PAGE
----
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Review
, 2019, 1953497
eCollection

Systematic Review With Meta-analysis: Association of Helicobacter Pylori Infection With Esophageal Cancer

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Review

Systematic Review With Meta-analysis: Association of Helicobacter Pylori Infection With Esophageal Cancer

Huiqin Gao et al. Gastroenterol Res Pract.

Abstract

Background: Helicobacter pylori is an important carcinogenic factor in gastric cancer. Studies have shown that Helicobacter pylori infection is inversely associated with certain diseases such as esophageal cancer and whose infection appears to have a "protective effect." At present, the relationship between Helicobacter pylori infection and esophageal cancer remains controversial. This study was designed to investigate the relationship between Helicobacter pylori infection and the risk of esophageal cancer in different regions and ethnicities.

Methods: Systematic search of the articles on the relationship between Helicobacter pylori infection and esophageal cancer from the database with the duration time up to December 2018. This systematic review was performed under the MOOSE guidelines.

Results: This meta-analysis included 35 studies with 345,886 patients enrolled. There was no significant correlation between Helicobacter pylori infection and esophageal squamous cell carcinoma in the general population (OR: 0.84; 95% CI: 0.64-1.09/OR: 0.74; 95% CI: 0.54-0.97). However, a significant correlation was found in the Middle East (OR: 0.34; 95% CI: 0.22-0.52/95% CI: 0.26-0.44). There was no significant difference in the prevalence of Helicobacter pylori between the case group and the control group in esophageal adenocarcinoma (8.87% vs. 9.67%). The pooled OR was 0.55 (95% CI: 0.43-0.70) or 0.23 (95% CI: 0.15-0.36). When grouped by match or not, the pooled OR of the nonmatching group and the matching group was 0.48/0.21 (95% CI: 0.36-0.65/95% CI: 0.13-0.36) and 0.73/0.71 (95% CI: 0.57-0.92/95% CI: 0.60-0.84), respectively.

Conclusion: In the general populations, no significant association was found between Helicobacter pylori infection and the risk of esophageal squamous cell carcinoma. However, lower risk was found in the Middle East. Helicobacter pylori infection may reduce the risk of esophageal adenocarcinoma, but such "protection effect" may be overestimated.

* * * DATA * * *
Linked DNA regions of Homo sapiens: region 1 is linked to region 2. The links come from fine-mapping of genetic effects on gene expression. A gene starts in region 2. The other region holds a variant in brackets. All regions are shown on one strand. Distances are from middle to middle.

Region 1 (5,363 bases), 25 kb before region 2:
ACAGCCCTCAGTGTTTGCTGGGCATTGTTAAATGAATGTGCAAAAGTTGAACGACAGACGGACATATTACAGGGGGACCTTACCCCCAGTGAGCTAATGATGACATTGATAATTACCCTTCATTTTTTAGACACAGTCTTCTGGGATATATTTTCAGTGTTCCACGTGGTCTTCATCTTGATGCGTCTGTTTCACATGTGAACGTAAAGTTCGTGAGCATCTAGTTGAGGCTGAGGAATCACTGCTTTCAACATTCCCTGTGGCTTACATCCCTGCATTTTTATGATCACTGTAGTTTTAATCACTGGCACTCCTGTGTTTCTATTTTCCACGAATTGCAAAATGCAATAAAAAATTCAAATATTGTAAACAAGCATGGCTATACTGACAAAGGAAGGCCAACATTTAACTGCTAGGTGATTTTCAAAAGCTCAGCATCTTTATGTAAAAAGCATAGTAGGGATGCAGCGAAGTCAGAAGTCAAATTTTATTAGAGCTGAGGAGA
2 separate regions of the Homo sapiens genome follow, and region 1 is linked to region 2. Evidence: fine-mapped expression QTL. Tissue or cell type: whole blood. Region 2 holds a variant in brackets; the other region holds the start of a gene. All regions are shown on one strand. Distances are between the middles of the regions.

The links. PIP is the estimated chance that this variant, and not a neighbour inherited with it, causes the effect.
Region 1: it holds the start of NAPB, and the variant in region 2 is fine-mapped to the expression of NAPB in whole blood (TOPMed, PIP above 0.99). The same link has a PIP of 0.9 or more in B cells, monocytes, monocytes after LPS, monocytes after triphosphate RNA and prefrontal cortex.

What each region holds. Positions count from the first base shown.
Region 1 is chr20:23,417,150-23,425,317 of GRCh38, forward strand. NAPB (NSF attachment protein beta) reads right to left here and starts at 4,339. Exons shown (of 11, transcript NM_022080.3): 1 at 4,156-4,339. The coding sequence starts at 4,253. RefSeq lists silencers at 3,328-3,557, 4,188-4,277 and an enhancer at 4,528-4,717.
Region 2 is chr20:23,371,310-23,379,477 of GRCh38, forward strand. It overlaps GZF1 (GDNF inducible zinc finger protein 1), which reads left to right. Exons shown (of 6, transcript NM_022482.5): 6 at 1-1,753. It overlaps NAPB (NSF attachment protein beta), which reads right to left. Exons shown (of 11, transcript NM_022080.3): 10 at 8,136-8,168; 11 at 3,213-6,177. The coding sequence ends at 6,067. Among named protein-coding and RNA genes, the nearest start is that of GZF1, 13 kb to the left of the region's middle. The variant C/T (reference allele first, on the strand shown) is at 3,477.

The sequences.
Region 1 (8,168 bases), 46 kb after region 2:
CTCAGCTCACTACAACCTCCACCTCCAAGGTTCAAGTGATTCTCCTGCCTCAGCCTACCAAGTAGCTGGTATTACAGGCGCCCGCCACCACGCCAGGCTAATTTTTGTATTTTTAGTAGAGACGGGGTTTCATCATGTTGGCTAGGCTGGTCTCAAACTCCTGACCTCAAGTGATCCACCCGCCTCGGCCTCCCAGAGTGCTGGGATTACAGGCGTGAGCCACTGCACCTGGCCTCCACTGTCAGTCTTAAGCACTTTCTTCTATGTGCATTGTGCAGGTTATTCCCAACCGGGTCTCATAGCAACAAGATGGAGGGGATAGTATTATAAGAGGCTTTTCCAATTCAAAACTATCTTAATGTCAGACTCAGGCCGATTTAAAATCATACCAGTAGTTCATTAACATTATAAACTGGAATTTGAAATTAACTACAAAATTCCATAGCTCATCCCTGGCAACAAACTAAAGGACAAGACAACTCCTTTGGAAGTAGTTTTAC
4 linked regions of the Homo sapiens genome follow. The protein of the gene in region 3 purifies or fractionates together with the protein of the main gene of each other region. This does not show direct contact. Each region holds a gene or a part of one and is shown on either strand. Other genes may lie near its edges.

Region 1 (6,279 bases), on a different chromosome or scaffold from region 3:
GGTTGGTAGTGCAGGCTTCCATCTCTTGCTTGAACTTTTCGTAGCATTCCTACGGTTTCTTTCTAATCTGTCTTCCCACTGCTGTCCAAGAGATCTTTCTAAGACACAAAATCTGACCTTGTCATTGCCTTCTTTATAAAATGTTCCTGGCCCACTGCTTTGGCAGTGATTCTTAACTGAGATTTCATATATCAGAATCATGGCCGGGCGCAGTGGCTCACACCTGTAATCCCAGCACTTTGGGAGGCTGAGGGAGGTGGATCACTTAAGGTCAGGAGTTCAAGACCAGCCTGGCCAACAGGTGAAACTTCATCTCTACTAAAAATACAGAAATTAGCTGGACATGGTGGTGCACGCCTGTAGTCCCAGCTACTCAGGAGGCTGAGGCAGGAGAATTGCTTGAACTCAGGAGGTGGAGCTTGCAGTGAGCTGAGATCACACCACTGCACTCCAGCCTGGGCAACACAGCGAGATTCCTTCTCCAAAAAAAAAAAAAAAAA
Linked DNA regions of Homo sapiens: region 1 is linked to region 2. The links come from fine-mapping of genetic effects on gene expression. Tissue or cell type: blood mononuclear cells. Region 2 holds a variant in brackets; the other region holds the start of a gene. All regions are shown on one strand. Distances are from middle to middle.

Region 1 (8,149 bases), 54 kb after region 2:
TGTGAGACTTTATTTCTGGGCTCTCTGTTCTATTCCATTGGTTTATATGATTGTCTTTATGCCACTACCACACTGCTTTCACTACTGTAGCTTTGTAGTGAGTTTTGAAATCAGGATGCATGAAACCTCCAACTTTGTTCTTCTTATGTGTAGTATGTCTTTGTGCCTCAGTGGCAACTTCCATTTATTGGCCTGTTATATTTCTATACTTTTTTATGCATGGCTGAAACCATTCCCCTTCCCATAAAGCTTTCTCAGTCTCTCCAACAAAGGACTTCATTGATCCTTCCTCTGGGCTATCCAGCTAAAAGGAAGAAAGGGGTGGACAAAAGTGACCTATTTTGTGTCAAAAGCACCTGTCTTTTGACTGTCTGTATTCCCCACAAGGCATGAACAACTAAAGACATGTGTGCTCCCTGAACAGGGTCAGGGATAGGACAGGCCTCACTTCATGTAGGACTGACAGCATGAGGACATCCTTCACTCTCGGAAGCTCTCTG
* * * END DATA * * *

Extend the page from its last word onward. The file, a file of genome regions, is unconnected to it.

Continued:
Conflict of interest statement

The authors declare that they have no competing interests.

Figures

Figure 1
Figure 1
Flowchart showing selection of publications for review.
Figure 2
Figure 2
Meta-analysis of the association between Helicobacter pylori infection and esophageal cancer after grouping based on ethnicity: (a) forest plot of esophageal squamous cell carcinoma; (b) forest plot of esophageal adenocarcinoma. Each horizontal bar summarizes a study. Bars represent 95% CIs. Gray squares inform on each of the studies' weight in the meta-analysis. Diamond in the lower part of the graph depicts the pooled estimate along with 95% CIs.
Figure 3
Figure 3
Meta-analysis of the association between Helicobacter pylori infection and esophageal cancer after grouping based on region: (a) forest plot of esophageal squamous cell carcinoma; (b) forest plot of esophageal adenocarcinoma. Each horizontal bar summarizes a study. Bars represent 95% CIs. Gray squares inform on each of the studies' weight in the meta-analysis. Diamond in the lower part of the graph depicts the pooled estimate along with 95% CIs.
Figure 4
Figure 4
Funnel plot of the association between Helicobacter pylori infection and esophageal cancer: (a) esophageal squamous cell carcinoma; (b) esophageal adenocarcinoma.

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